Another way lots can be sold is on a “choice” basis. Let’s use the necklace example again. The auctioneer starts with “Now bidding on your choice of the necklaces…” Bidding continues as normal. Let’s say you win the bid at $10. This means that you have bid $10 on one necklace on the tray. A helper will bring the tray lot up to you and you decide that you want 2 of the necklaces. The helper shouts to the auctioneer “Bidder number 17 takes 2!”. When you leave you’ll pay $20 ($10 each) for the 2 necklaces. Now there are 7 necklaces left on the tray. Other bidders can decide if they want any for $10 otherwise they go up for bid again. You can even bid again if you want. Since you took the best necklaces already, the remaining ones might sell at a lower price. There might be one more round of “your choice” followed by selling all of the remaining necklaces for “one money”.
Sometimes when a lot is sold, the auctioneer will specify that all of the items in the lot will be sold for your bid amount multiplied by the number of items in the lot. Using the necklaces example again, the auctioneer might say “On the necklaces, 9 times the money”. Let’s say you win the bid at $10. You are now the proud owner of 9 necklaces for a total of $90. This is commonly done with items such as dining room chairs, where you are bidding on one item but your bid gets multiplied by the number of items.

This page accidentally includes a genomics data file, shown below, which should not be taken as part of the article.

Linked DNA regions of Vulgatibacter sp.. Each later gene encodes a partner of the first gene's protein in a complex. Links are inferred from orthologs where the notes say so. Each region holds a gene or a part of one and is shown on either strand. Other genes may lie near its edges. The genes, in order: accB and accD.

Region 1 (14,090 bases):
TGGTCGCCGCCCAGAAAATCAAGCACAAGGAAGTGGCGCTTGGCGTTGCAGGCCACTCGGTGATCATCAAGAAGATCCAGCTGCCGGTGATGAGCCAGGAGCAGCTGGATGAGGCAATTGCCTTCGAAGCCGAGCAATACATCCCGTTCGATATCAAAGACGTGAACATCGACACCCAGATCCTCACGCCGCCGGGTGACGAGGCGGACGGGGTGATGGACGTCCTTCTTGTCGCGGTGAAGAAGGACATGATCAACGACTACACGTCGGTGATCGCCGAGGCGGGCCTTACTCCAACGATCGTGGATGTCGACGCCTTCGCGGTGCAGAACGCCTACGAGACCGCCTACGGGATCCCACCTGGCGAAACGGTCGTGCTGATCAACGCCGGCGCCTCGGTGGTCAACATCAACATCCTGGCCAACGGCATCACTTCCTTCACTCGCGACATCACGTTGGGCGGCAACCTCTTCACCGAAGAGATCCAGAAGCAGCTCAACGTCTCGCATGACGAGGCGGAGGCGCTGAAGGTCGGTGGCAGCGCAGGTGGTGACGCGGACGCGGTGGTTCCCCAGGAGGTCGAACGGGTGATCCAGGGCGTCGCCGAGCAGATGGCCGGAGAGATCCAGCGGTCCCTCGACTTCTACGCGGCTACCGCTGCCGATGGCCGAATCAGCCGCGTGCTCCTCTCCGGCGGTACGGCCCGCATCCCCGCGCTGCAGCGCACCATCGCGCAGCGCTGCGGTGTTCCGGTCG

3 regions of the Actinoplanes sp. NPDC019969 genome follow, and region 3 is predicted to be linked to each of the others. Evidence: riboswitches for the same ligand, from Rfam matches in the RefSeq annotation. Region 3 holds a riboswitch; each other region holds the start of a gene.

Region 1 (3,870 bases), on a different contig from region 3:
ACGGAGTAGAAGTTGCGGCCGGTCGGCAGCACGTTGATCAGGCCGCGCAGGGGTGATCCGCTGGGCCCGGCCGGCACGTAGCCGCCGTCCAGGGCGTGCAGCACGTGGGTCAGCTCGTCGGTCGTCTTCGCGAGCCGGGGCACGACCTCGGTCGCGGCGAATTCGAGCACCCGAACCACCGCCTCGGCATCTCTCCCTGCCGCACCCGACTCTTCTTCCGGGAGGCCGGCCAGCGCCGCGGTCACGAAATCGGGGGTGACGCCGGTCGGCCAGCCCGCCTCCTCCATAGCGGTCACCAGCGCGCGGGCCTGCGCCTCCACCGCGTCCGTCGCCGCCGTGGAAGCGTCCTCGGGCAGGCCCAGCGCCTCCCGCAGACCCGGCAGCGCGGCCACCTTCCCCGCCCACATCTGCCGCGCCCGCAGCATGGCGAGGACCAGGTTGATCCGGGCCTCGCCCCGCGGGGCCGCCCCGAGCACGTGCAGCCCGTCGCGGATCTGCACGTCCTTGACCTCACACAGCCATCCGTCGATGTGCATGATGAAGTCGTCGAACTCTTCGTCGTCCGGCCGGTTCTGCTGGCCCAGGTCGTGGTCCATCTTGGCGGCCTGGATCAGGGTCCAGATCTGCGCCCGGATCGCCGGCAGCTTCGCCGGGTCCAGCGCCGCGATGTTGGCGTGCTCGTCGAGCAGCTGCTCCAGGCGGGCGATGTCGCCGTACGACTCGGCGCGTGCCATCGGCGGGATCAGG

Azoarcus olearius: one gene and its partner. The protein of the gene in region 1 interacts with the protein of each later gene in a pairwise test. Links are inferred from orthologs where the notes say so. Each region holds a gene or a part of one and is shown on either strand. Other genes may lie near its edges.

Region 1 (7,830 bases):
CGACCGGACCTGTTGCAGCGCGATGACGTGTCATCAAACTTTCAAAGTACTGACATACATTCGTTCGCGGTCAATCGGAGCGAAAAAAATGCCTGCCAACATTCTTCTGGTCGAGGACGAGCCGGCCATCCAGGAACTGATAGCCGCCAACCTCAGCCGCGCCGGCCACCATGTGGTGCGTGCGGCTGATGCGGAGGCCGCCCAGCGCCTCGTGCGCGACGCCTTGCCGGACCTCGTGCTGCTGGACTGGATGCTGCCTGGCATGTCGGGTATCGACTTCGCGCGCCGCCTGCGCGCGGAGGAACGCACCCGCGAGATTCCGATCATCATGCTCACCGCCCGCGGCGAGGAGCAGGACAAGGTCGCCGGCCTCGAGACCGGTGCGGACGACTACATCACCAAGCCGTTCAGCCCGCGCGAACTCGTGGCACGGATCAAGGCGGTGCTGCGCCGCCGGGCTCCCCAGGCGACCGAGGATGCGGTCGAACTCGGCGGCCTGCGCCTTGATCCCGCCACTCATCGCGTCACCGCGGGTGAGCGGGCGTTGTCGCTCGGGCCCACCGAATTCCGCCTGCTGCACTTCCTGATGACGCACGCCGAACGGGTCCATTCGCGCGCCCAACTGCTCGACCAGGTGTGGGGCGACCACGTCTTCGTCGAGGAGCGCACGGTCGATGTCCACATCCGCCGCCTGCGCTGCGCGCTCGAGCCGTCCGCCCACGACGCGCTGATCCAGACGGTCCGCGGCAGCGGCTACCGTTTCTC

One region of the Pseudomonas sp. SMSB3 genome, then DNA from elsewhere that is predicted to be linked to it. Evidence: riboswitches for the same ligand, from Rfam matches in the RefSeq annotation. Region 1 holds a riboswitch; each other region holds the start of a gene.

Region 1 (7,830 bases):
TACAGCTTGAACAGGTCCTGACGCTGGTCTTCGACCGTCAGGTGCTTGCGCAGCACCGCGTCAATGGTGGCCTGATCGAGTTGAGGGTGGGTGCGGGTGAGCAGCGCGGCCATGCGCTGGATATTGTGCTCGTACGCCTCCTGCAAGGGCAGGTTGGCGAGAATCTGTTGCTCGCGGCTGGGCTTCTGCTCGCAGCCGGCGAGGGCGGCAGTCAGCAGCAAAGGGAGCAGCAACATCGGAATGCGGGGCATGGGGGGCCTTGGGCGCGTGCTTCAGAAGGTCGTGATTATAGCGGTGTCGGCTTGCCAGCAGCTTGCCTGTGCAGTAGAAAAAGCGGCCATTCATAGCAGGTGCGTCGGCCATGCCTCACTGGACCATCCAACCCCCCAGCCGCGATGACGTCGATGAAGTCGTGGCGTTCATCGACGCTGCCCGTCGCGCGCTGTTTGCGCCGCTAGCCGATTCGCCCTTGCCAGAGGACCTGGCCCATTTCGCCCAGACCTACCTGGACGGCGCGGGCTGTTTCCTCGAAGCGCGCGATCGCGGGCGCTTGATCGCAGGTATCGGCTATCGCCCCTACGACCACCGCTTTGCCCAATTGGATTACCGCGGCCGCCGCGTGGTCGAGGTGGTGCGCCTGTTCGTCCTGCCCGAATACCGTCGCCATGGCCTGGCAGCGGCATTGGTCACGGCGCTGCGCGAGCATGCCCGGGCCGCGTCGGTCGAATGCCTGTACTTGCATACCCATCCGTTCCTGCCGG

The Buyer’s Premium – Many auction companies will charge the buyer a 10-20% “buyer’s premium” to purchase at the auction. This charge is pretty historic and allows the company to offer a reasonable commission rate to the seller. This premium also helps to ensure good quality merchandise for offer to the buyer.
Since many auction companies operate on a shoestring budget, often times the costs of credit card transactions are passed along to the buyer as well. So the buyer’s premium may be (for an example), 13.5% for credit/debit card purchases, and 10% for cash or check payments. On-line auctions with Internet bidding often charge a higher buyer’s premium as well, as there are many more costs that are involved. On-line auctions will often include a per item fee (usually around $1 per item) for each item that you win on-line. The bottom line is to always pay by cash or check when possible to pay the minimum buyer’s premium available. At the auction, when bidding, keep in mind the additional cost of the buyer’s premium, as well as sales tax.
I hope that this has helped you understand how auctions work a little better so that you will be better prepared for your next auction!